Arguably the most classic of breastfeeding positions, the cradle hold is likely what you picture first when you imagine a person breastfeeding their baby. “The cradle hold, I think, is the most popular position,” Caldwell agrees. To try the cradle hold, begin by bringing your baby close to your belly so that their body is facing yours.

The cradle hold is quite simple — “just baby belly-to-belly with you with the arm supporting their weight,” Caldwell says. This means that if you’re going to feed Baby from your right breast, hold them with your right arm and let their head rest and body, supported by your arm. In the cradle hold, your other hand should be free to help guide your breast to your baby’s mouth. Remember that, although it’s likely to be the first one you try, that doesn’t mean it will be the right fit for you. If you’re struggling to get comfortable or are dealing with a shallow latch, consider trying one of the lesser-known positions.


Similar to the Cradle Hold, Cross-Cradle is a bit more supported, and in fact, is particularly recommended for babies, like preemies, who may need a bit more support as they nurse. In Cross-Cradle, if you’re bringing your baby to nurse on your right side, you’ll hold them across your body — belly-to-belly — with your left arm, supporting their head with your left hand. Your right arm may be underneath Baby, as well, offering additional support.

Football Hold

As with all of these positions, they’re easiest to try for the first time with a little guidance. If you give birth in a hospital, you may want to consider asking if there is a lactation consultant available to show you how to get into a comfortable position and to check your baby’s latch. Football hold may seem a bit tricky at first, but it can be a great one for really seeing how your baby comes to the breast to feed and making adjustments as-needed, Caldwell says. Football Hold may also be a particularly good breastfeeding position if you’ve had a C-section, because the baby will not be pressed against your incision site, but rather cuddled up to the side of your body.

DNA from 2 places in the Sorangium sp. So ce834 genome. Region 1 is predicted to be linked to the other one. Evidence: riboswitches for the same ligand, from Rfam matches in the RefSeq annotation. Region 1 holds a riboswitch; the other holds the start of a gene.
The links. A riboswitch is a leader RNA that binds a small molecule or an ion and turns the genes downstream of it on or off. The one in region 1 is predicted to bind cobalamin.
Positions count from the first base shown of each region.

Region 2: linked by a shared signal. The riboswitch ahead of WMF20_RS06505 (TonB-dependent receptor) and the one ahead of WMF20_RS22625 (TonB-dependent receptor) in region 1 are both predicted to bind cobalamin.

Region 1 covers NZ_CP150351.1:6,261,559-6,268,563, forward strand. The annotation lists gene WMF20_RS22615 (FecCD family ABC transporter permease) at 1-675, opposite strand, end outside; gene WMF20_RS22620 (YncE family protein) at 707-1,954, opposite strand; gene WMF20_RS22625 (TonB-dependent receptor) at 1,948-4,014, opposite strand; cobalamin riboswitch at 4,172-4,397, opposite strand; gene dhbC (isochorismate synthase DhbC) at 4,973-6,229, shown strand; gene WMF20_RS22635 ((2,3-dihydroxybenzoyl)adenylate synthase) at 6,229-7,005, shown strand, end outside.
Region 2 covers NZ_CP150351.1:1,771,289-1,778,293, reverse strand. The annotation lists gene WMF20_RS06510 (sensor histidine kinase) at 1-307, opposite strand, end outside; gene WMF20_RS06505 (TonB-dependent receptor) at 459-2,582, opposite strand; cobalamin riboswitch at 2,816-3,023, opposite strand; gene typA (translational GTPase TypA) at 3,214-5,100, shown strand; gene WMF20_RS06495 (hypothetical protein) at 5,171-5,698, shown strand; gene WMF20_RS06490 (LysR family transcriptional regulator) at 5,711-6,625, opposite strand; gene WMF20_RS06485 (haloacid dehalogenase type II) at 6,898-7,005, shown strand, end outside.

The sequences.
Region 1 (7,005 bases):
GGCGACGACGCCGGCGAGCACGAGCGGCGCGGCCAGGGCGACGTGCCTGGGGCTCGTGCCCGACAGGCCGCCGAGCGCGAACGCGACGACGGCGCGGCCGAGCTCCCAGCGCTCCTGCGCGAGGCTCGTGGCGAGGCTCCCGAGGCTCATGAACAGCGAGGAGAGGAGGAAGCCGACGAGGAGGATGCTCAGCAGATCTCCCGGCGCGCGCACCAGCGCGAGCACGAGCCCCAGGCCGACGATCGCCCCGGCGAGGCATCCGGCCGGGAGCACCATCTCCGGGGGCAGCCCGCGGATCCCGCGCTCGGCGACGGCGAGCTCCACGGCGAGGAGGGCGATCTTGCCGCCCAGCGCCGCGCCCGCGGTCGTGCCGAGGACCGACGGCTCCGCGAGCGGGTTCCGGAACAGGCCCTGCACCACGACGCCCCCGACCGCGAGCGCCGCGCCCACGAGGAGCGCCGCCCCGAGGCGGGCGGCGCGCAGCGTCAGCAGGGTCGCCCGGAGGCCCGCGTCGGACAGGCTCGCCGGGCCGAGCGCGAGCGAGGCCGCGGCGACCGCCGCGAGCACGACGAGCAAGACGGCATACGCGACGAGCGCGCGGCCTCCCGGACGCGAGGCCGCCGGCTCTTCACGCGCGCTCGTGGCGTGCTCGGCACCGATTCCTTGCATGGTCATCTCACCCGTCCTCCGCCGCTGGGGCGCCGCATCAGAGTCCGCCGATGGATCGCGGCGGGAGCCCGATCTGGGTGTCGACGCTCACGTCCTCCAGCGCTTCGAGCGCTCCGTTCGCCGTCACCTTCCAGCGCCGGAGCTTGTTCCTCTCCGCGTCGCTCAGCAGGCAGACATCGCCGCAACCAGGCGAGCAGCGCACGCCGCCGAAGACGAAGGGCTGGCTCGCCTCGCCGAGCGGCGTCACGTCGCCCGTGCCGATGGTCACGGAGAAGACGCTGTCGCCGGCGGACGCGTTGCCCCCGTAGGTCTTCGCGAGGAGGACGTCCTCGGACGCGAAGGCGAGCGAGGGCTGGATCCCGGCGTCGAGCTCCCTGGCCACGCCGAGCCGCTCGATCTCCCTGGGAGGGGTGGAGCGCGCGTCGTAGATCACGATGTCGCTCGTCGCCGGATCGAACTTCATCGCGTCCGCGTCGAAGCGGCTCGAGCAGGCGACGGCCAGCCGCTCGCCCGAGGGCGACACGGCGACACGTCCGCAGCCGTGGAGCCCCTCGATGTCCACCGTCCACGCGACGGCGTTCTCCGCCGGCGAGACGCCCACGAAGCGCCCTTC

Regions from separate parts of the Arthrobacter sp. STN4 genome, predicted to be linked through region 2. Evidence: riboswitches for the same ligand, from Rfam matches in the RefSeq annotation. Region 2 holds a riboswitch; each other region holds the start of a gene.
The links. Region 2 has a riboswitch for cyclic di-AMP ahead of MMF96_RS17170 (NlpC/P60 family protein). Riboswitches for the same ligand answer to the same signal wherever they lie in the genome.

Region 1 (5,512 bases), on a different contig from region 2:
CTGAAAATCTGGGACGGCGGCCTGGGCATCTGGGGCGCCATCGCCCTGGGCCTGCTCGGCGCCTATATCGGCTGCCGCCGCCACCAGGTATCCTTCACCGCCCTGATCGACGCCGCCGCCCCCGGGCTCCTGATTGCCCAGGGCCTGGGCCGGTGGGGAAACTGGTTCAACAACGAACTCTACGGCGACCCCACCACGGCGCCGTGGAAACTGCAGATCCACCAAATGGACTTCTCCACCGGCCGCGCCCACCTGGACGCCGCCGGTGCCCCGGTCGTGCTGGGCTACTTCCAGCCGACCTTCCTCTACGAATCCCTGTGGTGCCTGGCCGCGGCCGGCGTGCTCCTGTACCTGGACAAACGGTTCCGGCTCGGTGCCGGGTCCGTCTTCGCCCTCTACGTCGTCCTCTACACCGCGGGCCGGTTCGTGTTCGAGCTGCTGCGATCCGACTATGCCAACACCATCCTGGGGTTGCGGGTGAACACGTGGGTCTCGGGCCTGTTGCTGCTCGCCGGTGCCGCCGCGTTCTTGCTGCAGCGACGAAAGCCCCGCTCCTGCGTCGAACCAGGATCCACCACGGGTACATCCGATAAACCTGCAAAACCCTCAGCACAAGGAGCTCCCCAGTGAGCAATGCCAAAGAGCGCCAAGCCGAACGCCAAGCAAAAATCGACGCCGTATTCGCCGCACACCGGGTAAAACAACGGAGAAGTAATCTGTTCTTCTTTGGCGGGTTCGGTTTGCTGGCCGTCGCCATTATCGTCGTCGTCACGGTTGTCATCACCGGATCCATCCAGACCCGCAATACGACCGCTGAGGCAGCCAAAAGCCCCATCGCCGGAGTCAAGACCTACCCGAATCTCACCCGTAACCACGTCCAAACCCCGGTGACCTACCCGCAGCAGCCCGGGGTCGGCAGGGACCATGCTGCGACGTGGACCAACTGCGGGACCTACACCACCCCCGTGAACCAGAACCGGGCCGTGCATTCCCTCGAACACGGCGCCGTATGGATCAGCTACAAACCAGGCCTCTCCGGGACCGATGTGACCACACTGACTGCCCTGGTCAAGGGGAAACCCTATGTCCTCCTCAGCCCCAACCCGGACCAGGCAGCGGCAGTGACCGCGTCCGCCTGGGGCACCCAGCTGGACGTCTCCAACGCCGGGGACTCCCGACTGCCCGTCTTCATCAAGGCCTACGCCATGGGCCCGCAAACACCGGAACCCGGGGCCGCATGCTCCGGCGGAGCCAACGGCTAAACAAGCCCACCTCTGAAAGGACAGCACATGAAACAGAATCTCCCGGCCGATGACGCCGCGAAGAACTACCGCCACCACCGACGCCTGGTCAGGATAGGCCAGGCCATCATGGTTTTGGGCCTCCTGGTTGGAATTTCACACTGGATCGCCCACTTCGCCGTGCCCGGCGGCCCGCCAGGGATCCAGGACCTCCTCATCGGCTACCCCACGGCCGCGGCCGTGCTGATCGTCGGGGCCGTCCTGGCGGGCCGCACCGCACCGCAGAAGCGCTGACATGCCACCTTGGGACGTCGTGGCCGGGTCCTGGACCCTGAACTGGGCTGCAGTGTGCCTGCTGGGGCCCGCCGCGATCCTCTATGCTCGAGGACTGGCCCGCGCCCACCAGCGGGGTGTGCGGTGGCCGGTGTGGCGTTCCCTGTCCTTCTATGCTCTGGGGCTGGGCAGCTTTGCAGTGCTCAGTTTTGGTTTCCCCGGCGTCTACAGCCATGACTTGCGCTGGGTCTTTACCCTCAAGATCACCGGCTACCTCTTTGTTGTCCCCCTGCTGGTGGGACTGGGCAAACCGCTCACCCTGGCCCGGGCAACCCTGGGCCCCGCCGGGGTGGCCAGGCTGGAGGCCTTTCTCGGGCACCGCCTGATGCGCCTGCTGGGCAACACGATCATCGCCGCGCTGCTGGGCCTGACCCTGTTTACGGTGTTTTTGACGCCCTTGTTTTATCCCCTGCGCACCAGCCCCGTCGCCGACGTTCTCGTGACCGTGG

To nurse your baby in the Football Hold, begin by making sure nothing is behind you, because you’ll need a little room for your baby’s legs to run along your side body. “Baby is still belly to belly with you, but a little more off to the side,” Caldwell clarifies. Your baby can still be cradled in your arm — in your right arm if you’re nursing on the right side, and vice versa — but their bodies will be turned in the opposite direction (legs pointing behind you) from that of the Cradle Hold. “I'm still holding baby the same way by supporting the neck with my hand, and you should still have a free hand to be able to guide your breasts,” Caldwell says.